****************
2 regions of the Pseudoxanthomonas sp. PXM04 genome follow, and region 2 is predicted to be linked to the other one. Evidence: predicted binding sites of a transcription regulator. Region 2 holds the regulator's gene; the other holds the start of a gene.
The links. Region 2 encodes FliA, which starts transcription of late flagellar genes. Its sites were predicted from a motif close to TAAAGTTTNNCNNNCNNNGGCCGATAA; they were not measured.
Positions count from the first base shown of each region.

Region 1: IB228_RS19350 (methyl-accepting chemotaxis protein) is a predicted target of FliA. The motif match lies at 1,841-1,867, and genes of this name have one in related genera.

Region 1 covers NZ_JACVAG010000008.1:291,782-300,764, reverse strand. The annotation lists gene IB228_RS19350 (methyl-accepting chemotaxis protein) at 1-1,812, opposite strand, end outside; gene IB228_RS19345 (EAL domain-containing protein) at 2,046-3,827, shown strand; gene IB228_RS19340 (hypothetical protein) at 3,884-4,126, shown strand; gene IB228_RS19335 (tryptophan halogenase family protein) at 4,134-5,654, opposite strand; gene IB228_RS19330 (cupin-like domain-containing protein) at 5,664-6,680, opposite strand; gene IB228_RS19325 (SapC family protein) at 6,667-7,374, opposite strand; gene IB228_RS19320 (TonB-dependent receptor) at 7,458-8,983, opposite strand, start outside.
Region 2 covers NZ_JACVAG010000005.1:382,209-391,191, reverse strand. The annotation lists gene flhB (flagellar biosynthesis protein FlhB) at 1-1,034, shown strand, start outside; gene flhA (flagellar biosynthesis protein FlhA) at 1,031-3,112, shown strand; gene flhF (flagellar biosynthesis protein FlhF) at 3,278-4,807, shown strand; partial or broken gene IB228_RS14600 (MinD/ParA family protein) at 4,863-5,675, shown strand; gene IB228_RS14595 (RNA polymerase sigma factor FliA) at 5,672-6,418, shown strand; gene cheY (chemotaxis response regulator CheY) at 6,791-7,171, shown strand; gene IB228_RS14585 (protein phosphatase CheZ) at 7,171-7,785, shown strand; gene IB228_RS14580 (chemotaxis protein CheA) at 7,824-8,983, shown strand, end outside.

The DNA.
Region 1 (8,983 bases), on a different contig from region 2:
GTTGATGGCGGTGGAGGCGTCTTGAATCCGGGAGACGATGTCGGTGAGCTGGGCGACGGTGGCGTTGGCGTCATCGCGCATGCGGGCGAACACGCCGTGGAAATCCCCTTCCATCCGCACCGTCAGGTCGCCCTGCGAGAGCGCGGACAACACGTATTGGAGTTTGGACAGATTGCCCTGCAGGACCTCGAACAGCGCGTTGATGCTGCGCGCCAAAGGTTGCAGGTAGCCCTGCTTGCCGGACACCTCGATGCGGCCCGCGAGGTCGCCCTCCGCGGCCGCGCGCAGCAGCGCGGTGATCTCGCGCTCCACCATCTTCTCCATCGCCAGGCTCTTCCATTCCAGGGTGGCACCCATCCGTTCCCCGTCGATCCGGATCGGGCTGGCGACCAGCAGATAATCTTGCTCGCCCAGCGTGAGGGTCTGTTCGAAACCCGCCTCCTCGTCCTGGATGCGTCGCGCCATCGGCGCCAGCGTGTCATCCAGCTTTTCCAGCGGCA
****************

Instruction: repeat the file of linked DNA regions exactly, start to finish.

2 regions of the Pseudoxanthomonas sp. PXM04 genome follow, and region 2 is predicted to be linked to the other one. Evidence: predicted binding sites of a transcription regulator. Region 2 holds the regulator's gene; the other holds the start of a gene.
The links. Region 2 encodes FliA, which starts transcription of late flagellar genes. Its sites were predicted from a motif close to TAAAGTTTNNCNNNCNNNGGCCGATAA; they were not measured.
Positions count from the first base shown of each region.

Region 1: IB228_RS19350 (methyl-accepting chemotaxis protein) is a predicted target of FliA. The motif match lies at 1,841-1,867, and genes of this name have one in related genera.

Region 1 covers NZ_JACVAG010000008.1:291,782-300,764, reverse strand. The annotation lists gene IB228_RS19350 (methyl-accepting chemotaxis protein) at 1-1,812, opposite strand, end outside; gene IB228_RS19345 (EAL domain-containing protein) at 2,046-3,827, shown strand; gene IB228_RS19340 (hypothetical protein) at 3,884-4,126, shown strand; gene IB228_RS19335 (tryptophan halogenase family protein) at 4,134-5,654, opposite strand; gene IB228_RS19330 (cupin-like domain-containing protein) at 5,664-6,680, opposite strand; gene IB228_RS19325 (SapC family protein) at 6,667-7,374, opposite strand; gene IB228_RS19320 (TonB-dependent receptor) at 7,458-8,983, opposite strand, start outside.
Region 2 covers NZ_JACVAG010000005.1:382,209-391,191, reverse strand. The annotation lists gene flhB (flagellar biosynthesis protein FlhB) at 1-1,034, shown strand, start outside; gene flhA (flagellar biosynthesis protein FlhA) at 1,031-3,112, shown strand; gene flhF (flagellar biosynthesis protein FlhF) at 3,278-4,807, shown strand; partial or broken gene IB228_RS14600 (MinD/ParA family protein) at 4,863-5,675, shown strand; gene IB228_RS14595 (RNA polymerase sigma factor FliA) at 5,672-6,418, shown strand; gene cheY (chemotaxis response regulator CheY) at 6,791-7,171, shown strand; gene IB228_RS14585 (protein phosphatase CheZ) at 7,171-7,785, shown strand; gene IB228_RS14580 (chemotaxis protein CheA) at 7,824-8,983, shown strand, end outside.

The DNA.
Region 1 (8,983 bases), on a different contig from region 2:
GTTGATGGCGGTGGAGGCGTCTTGAATCCGGGAGACGATGTCGGTGAGCTGGGCGACGGTGGCGTTGGCGTCATCGCGCATGCGGGCGAACACGCCGTGGAAATCCCCTTCCATCCGCACCGTCAGGTCGCCCTGCGAGAGCGCGGACAACACGTATTGGAGTTTGGACAGATTGCCCTGCAGGACCTCGAACAGCGCGTTGATGCTGCGCGCCAAAGGTTGCAGGTAGCCCTGCTTGCCGGACACCTCGATGCGGCCCGCGAGGTCGCCCTCCGCGGCCGCGCGCAGCAGCGCGGTGATCTCGCGCTCCACCATCTTCTCCATCGCCAGGCTCTTCCATTCCAGGGTGGCACCCATCCGTTCCCCGTCGATCCGGATCGGGCTGGCGACCAGCAGATAATCTTGCTCGCCCAGCGTGAGGGTCTGTTCGAAACCCGCCTCCTCGTCCTGGATGCGTCGCGCCATCGGCGCCAGCGTGTCATCCAGCTTTTCCAGCGGCA